Bitcoin Core – Initial Setup
There is no assurance of safety and no expectation that any Bitcoin you keep in an offline wallet will remain if you don’t perform due diligence and keep your offline wallet secure and backed up. This is the biggest con to using a wallet in this manner. However, if you safeguard your Bitcoin in an offline bitcoin wallet, you can greatly protect it from most fees that come with using online wallets, which will be discussed later.
Bitcoin Core – Ready to Send and Receive
Online Wallets – Coinbase
The next option I researched when starting down my path to mining Bitcoin was using online wallets, such as Coinbase. Online wallets usually resemble online bank accounts. They typically allow you to buy, sell, and exchange Bitcoin and other supported cryptocurrencies in real time. Additionally, online wallets will allow you to send and receive coins to and from other users for goods and/or services rendered elsewhere.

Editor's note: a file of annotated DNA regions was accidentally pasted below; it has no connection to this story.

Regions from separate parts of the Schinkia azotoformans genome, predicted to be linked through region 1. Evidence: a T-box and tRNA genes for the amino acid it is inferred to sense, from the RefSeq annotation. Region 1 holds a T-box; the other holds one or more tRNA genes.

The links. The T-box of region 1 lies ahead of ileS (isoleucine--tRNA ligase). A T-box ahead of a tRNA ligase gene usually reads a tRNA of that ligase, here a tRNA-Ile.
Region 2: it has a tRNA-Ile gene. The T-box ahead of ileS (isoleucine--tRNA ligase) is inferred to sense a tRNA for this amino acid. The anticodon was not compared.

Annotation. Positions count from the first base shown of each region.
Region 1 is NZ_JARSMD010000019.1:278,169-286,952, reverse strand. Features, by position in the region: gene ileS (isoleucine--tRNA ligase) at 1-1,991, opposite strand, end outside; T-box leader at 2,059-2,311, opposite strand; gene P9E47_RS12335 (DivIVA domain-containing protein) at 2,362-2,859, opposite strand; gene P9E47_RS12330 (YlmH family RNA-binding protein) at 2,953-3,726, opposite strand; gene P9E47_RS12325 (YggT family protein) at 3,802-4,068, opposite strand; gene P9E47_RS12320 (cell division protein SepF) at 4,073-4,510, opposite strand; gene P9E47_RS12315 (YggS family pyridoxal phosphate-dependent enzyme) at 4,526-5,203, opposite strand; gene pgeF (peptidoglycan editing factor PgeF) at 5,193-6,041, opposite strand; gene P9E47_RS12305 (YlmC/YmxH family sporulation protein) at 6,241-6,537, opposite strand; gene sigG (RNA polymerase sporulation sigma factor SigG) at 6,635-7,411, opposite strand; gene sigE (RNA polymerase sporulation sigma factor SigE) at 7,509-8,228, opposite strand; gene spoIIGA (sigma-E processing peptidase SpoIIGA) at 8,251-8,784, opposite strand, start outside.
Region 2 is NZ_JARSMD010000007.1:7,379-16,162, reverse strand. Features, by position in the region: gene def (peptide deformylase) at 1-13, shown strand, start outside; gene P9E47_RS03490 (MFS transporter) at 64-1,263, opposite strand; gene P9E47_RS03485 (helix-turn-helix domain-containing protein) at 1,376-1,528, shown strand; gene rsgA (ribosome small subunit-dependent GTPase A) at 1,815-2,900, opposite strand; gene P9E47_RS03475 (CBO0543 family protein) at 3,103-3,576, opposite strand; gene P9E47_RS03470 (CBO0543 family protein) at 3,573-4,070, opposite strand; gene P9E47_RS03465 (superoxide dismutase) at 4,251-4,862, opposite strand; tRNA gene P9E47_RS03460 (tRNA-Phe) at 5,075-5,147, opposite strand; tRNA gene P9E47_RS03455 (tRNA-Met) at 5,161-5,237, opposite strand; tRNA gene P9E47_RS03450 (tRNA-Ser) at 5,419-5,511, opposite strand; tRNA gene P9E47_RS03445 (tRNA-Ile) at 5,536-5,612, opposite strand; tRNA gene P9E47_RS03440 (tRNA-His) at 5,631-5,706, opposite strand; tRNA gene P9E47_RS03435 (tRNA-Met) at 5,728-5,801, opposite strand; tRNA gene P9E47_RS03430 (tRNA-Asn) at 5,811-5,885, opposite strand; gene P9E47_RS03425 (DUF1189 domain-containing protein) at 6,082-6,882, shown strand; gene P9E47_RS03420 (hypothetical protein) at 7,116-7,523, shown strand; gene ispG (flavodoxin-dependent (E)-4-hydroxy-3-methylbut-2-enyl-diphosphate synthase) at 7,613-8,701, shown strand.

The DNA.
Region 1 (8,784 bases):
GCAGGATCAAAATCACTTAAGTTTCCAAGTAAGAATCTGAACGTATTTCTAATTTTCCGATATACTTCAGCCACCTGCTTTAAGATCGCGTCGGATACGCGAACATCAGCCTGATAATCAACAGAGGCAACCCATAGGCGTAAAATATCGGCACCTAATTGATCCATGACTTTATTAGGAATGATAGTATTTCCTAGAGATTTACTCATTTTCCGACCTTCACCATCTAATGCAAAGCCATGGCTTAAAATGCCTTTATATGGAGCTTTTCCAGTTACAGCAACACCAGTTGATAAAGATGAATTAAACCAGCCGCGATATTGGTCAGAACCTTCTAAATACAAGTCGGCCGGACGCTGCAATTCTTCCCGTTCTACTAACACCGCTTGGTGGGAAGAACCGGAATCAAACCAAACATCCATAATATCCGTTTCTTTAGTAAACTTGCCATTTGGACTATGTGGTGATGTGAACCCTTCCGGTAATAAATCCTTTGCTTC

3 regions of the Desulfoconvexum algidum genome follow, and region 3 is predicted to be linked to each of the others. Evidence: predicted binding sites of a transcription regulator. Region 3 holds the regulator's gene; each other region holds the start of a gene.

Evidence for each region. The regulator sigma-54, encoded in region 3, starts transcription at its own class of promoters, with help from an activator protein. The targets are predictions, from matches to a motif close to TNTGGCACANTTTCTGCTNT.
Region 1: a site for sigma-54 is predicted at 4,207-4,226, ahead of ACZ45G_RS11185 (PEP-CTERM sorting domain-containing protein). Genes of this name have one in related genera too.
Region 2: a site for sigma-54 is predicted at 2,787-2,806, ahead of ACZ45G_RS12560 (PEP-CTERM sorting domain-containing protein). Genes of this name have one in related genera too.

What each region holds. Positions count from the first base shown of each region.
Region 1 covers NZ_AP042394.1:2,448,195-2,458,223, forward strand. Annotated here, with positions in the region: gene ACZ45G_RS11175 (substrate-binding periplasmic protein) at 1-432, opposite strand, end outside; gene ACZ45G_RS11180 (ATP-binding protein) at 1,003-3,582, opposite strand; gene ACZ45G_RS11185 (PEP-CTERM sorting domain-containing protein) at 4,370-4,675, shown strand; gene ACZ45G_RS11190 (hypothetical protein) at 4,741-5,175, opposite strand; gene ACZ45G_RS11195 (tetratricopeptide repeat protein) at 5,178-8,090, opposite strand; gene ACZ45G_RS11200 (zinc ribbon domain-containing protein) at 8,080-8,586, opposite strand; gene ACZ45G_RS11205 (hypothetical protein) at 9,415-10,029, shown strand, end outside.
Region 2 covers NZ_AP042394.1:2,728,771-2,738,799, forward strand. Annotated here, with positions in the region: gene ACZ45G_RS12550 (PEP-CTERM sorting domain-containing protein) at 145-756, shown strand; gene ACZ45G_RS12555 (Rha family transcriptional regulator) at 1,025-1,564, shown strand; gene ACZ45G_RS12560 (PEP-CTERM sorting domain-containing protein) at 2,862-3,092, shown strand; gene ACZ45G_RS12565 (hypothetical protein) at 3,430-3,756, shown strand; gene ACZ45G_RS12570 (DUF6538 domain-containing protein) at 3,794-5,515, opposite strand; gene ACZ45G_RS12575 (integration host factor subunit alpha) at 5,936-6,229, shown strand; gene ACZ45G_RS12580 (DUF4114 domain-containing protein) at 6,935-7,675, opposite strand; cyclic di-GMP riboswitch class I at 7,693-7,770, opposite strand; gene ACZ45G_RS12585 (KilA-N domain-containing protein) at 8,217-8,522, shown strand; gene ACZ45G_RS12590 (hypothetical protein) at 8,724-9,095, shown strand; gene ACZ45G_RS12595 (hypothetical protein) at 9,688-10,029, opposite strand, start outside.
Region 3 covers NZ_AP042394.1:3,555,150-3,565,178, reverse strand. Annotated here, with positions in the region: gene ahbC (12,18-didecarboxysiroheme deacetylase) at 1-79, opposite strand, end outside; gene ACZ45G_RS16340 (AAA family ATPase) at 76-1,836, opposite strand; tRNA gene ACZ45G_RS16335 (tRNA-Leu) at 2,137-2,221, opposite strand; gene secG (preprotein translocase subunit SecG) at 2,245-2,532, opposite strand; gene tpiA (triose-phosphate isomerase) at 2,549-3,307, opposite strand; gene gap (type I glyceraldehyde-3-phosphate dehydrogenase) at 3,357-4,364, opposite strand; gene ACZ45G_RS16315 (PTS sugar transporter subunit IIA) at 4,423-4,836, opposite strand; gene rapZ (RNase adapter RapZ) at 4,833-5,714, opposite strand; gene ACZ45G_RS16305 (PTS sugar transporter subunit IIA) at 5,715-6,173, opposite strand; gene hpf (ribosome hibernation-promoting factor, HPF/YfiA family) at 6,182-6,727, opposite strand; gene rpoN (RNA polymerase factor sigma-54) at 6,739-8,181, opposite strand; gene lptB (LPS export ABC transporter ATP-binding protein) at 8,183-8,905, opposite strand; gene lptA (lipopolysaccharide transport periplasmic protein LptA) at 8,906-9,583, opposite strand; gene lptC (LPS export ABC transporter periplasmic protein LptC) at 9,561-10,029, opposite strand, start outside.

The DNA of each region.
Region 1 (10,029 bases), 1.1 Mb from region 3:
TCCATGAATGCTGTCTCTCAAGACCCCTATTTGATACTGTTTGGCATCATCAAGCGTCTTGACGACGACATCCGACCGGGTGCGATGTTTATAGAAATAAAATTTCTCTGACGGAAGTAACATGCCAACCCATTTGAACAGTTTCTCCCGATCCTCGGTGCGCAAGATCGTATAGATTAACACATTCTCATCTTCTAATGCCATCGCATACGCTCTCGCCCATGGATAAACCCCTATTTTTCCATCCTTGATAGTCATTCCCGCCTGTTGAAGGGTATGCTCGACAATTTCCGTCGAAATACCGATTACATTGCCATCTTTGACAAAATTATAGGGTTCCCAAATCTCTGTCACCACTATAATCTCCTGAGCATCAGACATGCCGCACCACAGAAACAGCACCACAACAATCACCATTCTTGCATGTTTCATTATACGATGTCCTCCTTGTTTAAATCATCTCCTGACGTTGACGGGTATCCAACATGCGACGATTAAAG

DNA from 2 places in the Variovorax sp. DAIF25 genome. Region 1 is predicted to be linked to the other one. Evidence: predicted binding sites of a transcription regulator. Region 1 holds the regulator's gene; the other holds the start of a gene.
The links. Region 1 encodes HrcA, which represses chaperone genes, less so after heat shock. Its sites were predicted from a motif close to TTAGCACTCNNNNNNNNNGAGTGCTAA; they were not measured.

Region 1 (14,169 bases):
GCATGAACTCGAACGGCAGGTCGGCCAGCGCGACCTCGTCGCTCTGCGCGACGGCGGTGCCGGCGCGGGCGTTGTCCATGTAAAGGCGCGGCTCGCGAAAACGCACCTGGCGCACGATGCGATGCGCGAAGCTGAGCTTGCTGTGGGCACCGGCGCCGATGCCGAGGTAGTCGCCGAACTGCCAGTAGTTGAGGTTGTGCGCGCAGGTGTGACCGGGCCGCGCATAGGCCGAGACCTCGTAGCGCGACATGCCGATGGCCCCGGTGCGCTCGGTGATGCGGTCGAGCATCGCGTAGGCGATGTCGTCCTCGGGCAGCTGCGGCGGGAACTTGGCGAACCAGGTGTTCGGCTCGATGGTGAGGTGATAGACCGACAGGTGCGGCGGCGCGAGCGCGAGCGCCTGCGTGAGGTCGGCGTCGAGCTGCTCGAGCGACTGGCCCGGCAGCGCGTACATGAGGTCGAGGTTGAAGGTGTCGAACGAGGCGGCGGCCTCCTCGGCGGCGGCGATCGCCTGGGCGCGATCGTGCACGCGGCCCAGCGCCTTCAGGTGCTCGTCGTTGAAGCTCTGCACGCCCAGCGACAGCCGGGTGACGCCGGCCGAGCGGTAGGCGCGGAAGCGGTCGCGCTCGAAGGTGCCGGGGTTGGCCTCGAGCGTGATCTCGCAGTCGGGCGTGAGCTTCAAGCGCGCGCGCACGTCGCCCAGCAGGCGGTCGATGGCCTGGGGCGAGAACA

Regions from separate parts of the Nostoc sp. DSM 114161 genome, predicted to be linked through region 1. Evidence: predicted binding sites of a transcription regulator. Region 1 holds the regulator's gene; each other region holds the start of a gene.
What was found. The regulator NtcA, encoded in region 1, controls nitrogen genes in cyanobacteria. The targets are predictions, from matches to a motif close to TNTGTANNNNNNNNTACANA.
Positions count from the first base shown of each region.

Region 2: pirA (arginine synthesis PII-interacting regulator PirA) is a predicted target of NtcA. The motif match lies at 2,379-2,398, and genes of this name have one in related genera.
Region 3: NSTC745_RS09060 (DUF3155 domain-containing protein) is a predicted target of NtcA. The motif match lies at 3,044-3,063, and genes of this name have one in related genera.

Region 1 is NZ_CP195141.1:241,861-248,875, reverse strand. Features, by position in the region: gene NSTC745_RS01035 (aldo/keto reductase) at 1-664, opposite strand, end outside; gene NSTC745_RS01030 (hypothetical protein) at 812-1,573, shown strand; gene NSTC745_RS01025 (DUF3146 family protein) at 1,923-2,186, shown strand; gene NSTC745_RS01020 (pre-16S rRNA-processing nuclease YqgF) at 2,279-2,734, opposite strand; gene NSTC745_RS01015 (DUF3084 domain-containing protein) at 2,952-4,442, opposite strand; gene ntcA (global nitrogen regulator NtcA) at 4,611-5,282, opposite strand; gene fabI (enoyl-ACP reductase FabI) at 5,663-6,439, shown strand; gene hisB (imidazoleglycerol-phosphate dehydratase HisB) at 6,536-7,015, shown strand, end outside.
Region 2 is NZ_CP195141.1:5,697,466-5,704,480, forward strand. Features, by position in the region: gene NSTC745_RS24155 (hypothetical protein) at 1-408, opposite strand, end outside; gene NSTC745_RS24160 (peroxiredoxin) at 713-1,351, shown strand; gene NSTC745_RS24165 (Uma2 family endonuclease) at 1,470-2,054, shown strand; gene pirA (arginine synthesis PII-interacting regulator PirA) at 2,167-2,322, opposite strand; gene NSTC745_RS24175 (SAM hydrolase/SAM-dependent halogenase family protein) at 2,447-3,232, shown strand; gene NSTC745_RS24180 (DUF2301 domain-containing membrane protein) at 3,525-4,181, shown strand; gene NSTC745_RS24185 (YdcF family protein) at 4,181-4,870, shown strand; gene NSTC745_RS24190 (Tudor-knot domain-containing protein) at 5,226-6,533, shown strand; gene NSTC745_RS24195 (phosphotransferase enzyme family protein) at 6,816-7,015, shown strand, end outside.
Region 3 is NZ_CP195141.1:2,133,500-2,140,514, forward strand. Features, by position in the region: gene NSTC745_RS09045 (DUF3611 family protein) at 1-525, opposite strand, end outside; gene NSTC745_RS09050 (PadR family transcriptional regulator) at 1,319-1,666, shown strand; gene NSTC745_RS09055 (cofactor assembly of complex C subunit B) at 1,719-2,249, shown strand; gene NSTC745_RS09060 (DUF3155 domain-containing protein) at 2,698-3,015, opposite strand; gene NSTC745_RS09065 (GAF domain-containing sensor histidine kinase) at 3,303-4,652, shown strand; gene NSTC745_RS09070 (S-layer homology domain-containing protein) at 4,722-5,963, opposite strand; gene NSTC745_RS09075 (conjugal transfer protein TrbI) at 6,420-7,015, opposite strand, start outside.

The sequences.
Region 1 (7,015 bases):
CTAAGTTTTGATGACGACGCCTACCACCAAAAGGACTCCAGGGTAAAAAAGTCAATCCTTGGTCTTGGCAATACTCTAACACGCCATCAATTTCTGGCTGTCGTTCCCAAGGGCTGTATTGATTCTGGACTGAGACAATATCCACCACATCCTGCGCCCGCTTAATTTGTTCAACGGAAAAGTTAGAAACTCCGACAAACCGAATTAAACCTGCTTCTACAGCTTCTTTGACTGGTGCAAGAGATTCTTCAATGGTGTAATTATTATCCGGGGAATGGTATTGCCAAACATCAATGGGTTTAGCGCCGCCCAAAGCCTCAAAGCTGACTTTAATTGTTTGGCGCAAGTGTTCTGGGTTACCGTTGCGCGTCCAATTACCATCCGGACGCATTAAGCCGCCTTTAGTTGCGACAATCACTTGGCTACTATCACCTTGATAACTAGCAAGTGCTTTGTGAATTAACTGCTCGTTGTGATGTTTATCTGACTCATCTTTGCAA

In my travels, I settled on using Coinbase as my online wallet of choice. Coinbase only deals in 3 cryptocurrencies: Bitcoin, Ethereum, and Lytecoin. However, Coinbase is highly reliable and very well respected in the world of cryptocurrency. Given their track record, I decided to use them as my online wallet provider. Thus far, in my 6 months of mining and trading crytpocurrencies, I’ve made several purchases of Bitcoin and Ethereum. And as far as ease of use is concerned, Coinbase is tops in my book. I’ve never had any problems with my transactions, and receiving my coins has always gone smoothly.
Another feature that is useful in using an online bitcoin wallet is that you can have your mining pool accounts automatically transfer your mined Bitcoin to your online wallet using a specific receiving address. For more on sending and receiving addresses, please consult this extensive guide. I’ll share my experiences with mining pools in my next installment.